The fact that there is an ongoing PR war for Israel on campuses is no secret. A multitude of speakers, social events, editorials, student groups on both sides – all devoted to protecting or harming Israel’s reputation on campus in the West.
Much less known is how tarnished the image of Israel is in Israel itself. During Operation Cast Lead large demonstrations were held in places like the University of Haifa and Hebrew University, waving enemy flags and accusing Israel of committing massacres in Gaza.
If it were simple that then it would not be so alarming. Freedom of speech is an important value, and protesters, comprised of a minority group of enemy sympathizers, will only anger the Zionist majority, thereby undermining their own cause. However, these sentiments are not checked at the door to the lecture hall.
A recent study by Im Tirtzu* illustrates a worrisome picture of higher education in Israel. The study is not short, and is important for the understanding some of the reasons behind the abandonment of Zionism in favor of pseudo-universalism. However, the most important findings concern materials assigned in classes that deal with the Arab-Israeli conflict.
Six well known, and relatively well-represented, scholars were chosen and syllabi from classes at Israeli universities were examined to see which of these scholars’ work was assigned, and how many times. These scholars are, on one side, Baruch Kimmerling (read Benny Morris review, destorying Kimmerling’s book), Uri Ram (proudly “post-Zionist”), and Edward Said (need I say more?). On the other side, are Amnon Rubinstein (legal scholar, former Meretz MK, who has written widely on Zionism), Ruth Gavison (law professor who has also written on the dilemma of Jewish-Democratic state), and Shlomo Avineri (written widely on political philosophy, as well as Zionism).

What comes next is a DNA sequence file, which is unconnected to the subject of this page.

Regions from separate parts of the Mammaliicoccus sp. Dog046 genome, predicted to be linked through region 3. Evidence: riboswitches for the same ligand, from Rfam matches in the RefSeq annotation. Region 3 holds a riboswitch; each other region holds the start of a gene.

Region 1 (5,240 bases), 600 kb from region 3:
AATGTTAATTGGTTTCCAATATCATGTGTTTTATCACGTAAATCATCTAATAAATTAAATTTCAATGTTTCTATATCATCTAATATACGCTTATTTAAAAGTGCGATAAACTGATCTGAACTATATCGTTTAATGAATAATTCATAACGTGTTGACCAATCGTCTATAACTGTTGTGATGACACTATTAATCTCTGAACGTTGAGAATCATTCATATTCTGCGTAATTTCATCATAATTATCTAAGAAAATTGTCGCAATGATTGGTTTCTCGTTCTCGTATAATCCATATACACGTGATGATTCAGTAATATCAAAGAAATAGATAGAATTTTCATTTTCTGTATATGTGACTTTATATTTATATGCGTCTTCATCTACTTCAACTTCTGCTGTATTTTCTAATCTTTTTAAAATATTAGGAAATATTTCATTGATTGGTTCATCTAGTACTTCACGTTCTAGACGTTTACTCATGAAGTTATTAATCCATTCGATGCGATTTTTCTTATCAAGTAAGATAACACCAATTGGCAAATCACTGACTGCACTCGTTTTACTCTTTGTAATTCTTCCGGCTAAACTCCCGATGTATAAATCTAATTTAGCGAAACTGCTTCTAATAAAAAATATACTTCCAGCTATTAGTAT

Of these scholars, Kimmerling’s work was assigned 23 times, Uri Ram’s 10 times and Edward Said – four times. Ruth Gavison, Amnon Rubinstein and Shlomo Avineri’s work, combined, was only assigned seven times.
The study also looked at academic publications by the political science departments of universities, and found that, overall, nearly 80% of studies published are either anti-Zionist or anti-nationalist in general.
Academic freedom is important. Very important. Repressing that freedom is bad. However, if Zionism stands on solid grounds, and is based on historical facts (and it does), then Israel’s students are being taught by professors who harbor more than just a bias against Israel. They are misleading, at best, and at worst – lying.
In any case, the question must be raised – how is it, that in Israel, of all places, this is happening practically unnoticed?
*The link does not work now, because Im Tirtzu’s website is temporarily (I hope) down.